California Educator

APRIL 2010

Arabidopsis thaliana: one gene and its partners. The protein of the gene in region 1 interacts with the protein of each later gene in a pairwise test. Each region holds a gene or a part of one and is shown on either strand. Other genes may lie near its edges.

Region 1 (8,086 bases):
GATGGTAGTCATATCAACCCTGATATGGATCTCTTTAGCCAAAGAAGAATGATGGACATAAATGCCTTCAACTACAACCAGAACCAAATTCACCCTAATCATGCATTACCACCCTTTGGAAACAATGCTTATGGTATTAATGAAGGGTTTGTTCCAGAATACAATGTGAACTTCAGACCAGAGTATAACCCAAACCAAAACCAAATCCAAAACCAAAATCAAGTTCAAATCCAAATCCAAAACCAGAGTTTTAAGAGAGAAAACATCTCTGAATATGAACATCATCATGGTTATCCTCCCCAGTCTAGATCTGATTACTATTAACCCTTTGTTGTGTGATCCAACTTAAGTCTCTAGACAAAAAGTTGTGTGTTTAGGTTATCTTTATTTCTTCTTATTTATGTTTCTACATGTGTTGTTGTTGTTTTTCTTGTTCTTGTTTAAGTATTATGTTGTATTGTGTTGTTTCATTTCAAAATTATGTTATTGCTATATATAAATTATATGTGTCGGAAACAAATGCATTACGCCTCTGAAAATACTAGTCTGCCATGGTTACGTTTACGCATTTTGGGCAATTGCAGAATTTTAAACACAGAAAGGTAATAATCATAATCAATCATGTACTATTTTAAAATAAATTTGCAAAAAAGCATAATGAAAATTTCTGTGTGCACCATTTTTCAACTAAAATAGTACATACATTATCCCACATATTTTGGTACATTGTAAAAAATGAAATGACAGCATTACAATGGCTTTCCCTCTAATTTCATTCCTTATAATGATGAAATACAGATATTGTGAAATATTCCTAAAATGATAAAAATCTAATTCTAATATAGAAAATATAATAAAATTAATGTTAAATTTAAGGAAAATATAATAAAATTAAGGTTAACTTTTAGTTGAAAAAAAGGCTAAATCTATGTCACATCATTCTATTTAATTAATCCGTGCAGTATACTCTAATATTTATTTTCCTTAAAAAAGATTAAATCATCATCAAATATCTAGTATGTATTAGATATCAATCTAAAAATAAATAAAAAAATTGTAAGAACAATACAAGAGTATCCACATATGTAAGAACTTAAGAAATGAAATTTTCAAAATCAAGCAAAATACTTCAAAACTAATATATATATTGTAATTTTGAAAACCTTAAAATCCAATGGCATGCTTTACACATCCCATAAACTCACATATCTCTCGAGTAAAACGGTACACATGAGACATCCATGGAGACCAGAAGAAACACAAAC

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dents, teachers, parents and the surrounding community all fired up for a good cause — fighting hunger. Students and other volun- teers worked at an assembly- line pace in Tom Brown’s pot- tery class for more than four months to meet the goal of creating bowls for a March 11 fundraiser. A total of 700 col- orful bowls — some made on the wheel and some by hand — were filled with soup and sold for $10 apiece. Support poured in — the event raised $7,000, which was donated to the Temecula Community Pantry, the Temecula-Murri- eta Rescue Mission, and vic- tims of the Haiti earthquake. It was no easy feat for the students, who spent a few months learning how to “throw” bowls on the wheel, create coil ones by hand, and glaze them. Sometimes their creations did not survive the BELOW: Beautiful new pottery to raise money for the hungry. Students create pottery, donate to the hungry Y ou might say that it took a pottery class to get Temec- ula Valley High School stu- firing process, and they learned to cope with setbacks. “My s tudents practiced and prac- ticed and practiced, and every week their bowls got better and better,” says Brown with pride. “We in Temecula are fortu- nate to be teaching the best kids ever. They were so excit- ed to be involved and responded in such a large way. They never stopped working from the day I mentioned it.” The concept of Empty Bowls is a grassroots effort to raise money for the hungry. It began with an event at a high school in North Caroli- na and has spread across the United States and beyond, raising millions of dollars for anti-hunger organizations. The idea took hold at the campus a year ago when En- g l i s h t e a c h e r Me l i n e Akashian asked Brown to sponsor an Empty Bowls ABOVE: Kyle Amposta works a bowl on the wheel at Temecula Valley High School; stacked water bowls. fundraiser and he agreed. Then culinary arts teacher Jean Brown asked if she could pitch in by obtaining dona- tions of food, bread and other items from local restaurants and catering companies. The enthusiasm of the three Temecula Valley Edu- cators Association members quickly caught on with stu- dents, who offered to serve meals, sell bowls and assist as needed. The teens posted a promotional video on You- Tube, and created a Face- book page and a website to publ icize the event www. As the deadline loomed closer, oth- ers in the community visited Brown’s classroom af ter school and on weekends to 34 California Educator | APRIL 2010 make bowls, including ele- mentary school students and parents. Even the school’s principal, Rani Goyal, made a few bowls. Twelfth-graders working feverishly to complete their bowls on the last day of pro- duction took a few moments to reflect on the project that has united the school and community and what it has meant to them. “It’s given me the opportu- nity to be creative and do something that has a real pur- pose,” relates Alexis Thrift, a senior. “It’s fun and also good to help others, which makes it Photos by Scott Buschman

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